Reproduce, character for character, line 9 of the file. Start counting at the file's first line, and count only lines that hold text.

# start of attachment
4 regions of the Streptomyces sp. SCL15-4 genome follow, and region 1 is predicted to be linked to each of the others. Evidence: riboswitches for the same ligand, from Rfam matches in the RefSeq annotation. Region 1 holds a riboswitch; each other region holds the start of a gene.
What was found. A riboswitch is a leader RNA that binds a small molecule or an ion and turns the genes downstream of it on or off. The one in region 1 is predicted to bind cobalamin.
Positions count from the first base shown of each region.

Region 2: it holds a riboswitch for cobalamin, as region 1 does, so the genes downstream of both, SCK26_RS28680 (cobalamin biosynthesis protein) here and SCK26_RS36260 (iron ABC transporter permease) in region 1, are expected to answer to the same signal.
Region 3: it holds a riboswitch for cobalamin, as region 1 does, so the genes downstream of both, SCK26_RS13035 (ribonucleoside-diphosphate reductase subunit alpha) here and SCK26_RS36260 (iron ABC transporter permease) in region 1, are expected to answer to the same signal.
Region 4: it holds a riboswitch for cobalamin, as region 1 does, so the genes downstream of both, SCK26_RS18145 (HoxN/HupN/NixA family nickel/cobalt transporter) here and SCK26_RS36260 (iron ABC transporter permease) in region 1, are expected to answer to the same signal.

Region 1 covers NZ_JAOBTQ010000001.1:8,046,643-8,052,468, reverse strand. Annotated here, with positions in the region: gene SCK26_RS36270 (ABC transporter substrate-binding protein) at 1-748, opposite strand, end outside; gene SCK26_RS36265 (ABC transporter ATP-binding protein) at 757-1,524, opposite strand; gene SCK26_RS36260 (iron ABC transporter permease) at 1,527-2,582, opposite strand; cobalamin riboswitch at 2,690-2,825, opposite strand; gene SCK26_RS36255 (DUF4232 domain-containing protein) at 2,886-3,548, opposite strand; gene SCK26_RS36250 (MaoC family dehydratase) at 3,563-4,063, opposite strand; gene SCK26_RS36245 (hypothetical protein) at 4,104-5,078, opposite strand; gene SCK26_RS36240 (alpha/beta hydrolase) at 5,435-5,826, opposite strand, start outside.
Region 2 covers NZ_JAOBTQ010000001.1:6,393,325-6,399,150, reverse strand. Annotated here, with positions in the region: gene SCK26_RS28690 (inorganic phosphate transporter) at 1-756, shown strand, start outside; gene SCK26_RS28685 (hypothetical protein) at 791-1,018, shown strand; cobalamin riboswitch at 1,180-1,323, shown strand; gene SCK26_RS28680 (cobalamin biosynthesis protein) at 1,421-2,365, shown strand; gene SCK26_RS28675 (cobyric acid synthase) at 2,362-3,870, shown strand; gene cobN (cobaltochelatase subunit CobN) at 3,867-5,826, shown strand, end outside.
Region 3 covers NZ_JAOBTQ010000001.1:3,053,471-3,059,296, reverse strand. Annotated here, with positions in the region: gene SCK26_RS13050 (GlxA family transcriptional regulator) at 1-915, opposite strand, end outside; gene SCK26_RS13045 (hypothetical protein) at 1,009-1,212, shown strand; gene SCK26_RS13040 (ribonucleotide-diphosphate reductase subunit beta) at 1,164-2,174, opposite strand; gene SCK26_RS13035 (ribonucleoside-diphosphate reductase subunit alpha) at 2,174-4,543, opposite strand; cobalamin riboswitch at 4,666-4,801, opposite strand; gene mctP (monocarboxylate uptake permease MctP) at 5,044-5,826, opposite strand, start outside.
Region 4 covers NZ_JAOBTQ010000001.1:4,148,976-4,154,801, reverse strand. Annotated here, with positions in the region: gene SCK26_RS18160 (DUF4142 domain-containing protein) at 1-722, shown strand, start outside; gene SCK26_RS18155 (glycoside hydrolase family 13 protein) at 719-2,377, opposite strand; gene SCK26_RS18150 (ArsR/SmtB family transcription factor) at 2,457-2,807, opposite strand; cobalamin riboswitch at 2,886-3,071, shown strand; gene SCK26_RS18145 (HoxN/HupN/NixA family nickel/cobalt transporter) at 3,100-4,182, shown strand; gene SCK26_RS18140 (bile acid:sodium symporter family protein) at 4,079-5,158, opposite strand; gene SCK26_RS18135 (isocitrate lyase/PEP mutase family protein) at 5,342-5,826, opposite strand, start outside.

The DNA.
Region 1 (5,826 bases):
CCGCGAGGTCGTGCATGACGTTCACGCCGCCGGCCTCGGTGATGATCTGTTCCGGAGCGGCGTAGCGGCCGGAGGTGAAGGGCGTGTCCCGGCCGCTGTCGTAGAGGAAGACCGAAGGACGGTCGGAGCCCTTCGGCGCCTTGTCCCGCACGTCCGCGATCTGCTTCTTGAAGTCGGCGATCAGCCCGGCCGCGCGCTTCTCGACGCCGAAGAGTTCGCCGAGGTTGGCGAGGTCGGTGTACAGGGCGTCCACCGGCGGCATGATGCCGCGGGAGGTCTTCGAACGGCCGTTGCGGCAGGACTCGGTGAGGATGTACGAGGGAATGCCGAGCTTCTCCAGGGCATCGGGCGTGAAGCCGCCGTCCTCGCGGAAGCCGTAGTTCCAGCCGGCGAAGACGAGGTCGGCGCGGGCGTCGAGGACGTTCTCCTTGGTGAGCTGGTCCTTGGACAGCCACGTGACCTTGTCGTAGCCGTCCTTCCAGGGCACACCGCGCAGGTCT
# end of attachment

Region 3 covers NZ_JAOBTQ010000001.1:3,053,471-3,059,296, reverse strand. Annotated here, with positions in the region: gene SCK26_RS13050 (GlxA family transcriptional regulator) at 1-915, opposite strand, end outside; gene SCK26_RS13045 (hypothetical protein) at 1,009-1,212, shown strand; gene SCK26_RS13040 (ribonucleotide-diphosphate reductase subunit beta) at 1,164-2,174, opposite strand; gene SCK26_RS13035 (ribonucleoside-diphosphate reductase subunit alpha) at 2,174-4,543, opposite strand; cobalamin riboswitch at 4,666-4,801, opposite strand; gene mctP (monocarboxylate uptake permease MctP) at 5,044-5,826, opposite strand, start outside.